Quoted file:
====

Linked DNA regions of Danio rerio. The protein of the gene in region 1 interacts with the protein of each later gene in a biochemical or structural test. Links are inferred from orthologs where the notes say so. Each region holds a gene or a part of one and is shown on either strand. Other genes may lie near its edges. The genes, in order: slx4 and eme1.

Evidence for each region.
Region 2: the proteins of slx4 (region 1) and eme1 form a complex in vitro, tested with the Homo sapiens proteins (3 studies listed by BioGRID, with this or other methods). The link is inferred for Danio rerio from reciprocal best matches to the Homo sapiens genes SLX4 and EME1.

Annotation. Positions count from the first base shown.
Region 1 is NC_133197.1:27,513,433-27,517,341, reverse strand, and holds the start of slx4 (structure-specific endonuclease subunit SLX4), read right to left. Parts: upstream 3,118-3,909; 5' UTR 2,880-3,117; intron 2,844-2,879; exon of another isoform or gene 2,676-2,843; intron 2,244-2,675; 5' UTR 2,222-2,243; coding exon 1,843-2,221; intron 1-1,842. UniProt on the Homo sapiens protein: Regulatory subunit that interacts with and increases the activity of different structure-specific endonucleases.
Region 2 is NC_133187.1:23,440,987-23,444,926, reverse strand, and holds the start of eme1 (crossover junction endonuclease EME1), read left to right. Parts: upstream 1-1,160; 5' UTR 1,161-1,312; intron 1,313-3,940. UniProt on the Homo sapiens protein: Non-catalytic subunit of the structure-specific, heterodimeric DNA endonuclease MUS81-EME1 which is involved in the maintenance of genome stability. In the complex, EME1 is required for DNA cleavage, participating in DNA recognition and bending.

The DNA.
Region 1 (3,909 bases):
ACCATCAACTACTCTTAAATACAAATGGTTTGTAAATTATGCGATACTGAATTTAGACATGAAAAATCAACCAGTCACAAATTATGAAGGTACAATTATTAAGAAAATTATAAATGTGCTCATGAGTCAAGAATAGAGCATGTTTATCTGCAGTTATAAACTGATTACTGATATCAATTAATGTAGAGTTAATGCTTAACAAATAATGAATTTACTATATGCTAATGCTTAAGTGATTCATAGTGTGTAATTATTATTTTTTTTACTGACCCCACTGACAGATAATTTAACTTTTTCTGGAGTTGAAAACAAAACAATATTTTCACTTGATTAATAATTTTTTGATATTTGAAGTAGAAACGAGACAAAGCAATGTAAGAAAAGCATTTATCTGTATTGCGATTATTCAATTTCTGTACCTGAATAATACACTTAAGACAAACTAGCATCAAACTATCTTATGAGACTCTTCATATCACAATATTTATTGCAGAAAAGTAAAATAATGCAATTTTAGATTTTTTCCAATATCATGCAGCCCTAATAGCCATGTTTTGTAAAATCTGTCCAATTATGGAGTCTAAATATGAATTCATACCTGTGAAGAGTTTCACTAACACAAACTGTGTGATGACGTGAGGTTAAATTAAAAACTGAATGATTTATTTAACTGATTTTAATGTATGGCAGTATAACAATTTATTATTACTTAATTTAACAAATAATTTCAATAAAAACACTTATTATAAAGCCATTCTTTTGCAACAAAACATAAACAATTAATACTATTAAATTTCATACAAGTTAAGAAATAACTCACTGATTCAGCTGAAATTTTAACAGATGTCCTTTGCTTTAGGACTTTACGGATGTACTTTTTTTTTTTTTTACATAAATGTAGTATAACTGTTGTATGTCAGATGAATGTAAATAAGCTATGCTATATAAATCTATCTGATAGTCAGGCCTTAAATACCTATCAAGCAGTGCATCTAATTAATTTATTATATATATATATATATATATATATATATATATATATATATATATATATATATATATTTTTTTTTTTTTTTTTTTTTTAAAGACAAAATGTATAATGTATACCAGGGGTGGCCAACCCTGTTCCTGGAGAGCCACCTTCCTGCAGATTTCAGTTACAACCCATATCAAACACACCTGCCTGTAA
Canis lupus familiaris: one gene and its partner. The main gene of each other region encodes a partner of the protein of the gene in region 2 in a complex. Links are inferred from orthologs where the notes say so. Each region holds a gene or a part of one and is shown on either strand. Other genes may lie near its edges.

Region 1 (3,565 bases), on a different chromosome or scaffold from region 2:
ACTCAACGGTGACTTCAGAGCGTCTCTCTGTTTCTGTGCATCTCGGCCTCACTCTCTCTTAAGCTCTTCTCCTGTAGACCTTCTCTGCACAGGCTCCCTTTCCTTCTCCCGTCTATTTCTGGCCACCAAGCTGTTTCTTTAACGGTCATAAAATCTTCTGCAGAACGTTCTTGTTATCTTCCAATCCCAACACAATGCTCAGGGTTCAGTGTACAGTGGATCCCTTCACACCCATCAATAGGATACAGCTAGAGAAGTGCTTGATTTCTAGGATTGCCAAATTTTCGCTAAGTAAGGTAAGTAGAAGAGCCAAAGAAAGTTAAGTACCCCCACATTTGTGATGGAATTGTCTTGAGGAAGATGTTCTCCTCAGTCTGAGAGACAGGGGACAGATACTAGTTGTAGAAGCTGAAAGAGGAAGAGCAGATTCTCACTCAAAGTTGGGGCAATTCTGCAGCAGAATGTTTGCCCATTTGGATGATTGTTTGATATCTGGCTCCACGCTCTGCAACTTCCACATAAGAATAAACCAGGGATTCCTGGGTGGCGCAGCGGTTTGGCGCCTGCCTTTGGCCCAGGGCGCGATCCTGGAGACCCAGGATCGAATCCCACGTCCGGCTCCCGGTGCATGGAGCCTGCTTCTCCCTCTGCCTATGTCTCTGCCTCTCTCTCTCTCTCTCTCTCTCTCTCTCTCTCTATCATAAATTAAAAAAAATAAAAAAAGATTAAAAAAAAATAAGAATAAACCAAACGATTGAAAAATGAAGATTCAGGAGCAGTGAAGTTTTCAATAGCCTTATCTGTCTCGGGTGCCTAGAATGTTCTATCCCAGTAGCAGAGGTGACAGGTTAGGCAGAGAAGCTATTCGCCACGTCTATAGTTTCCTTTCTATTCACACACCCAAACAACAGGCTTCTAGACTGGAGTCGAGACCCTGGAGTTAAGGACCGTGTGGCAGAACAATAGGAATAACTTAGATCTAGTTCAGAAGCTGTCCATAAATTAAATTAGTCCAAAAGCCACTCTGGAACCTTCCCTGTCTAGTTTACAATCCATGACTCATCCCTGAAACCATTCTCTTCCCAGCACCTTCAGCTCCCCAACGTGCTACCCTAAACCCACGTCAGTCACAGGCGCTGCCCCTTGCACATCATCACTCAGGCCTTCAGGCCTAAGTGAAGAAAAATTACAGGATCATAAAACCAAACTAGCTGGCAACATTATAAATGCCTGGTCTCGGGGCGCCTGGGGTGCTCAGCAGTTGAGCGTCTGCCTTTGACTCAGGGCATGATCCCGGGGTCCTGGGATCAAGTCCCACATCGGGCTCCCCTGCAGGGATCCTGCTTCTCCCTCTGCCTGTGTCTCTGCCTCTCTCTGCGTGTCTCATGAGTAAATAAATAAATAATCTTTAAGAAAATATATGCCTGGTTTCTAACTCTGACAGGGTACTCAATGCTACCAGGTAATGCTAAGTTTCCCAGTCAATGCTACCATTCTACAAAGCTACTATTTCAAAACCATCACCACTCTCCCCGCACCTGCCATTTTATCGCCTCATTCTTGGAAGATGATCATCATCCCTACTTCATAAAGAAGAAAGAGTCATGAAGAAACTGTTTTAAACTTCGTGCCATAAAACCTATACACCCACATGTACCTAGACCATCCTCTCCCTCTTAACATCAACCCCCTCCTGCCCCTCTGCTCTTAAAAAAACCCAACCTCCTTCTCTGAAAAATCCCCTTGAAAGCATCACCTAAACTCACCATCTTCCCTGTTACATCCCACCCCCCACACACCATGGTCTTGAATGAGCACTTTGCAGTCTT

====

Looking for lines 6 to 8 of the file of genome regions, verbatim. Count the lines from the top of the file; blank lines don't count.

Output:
Region 2 is NC_133187.1:23,440,987-23,444,926, reverse strand, and holds the start of eme1 (crossover junction endonuclease EME1), read left to right. Parts: upstream 1-1,160; 5' UTR 1,161-1,312; intron 1,313-3,940. UniProt on the Homo sapiens protein: Non-catalytic subunit of the structure-specific, heterodimeric DNA endonuclease MUS81-EME1 which is involved in the maintenance of genome stability. In the complex, EME1 is required for DNA cleavage, participating in DNA recognition and bending.

The DNA.
Region 1 (3,909 bases):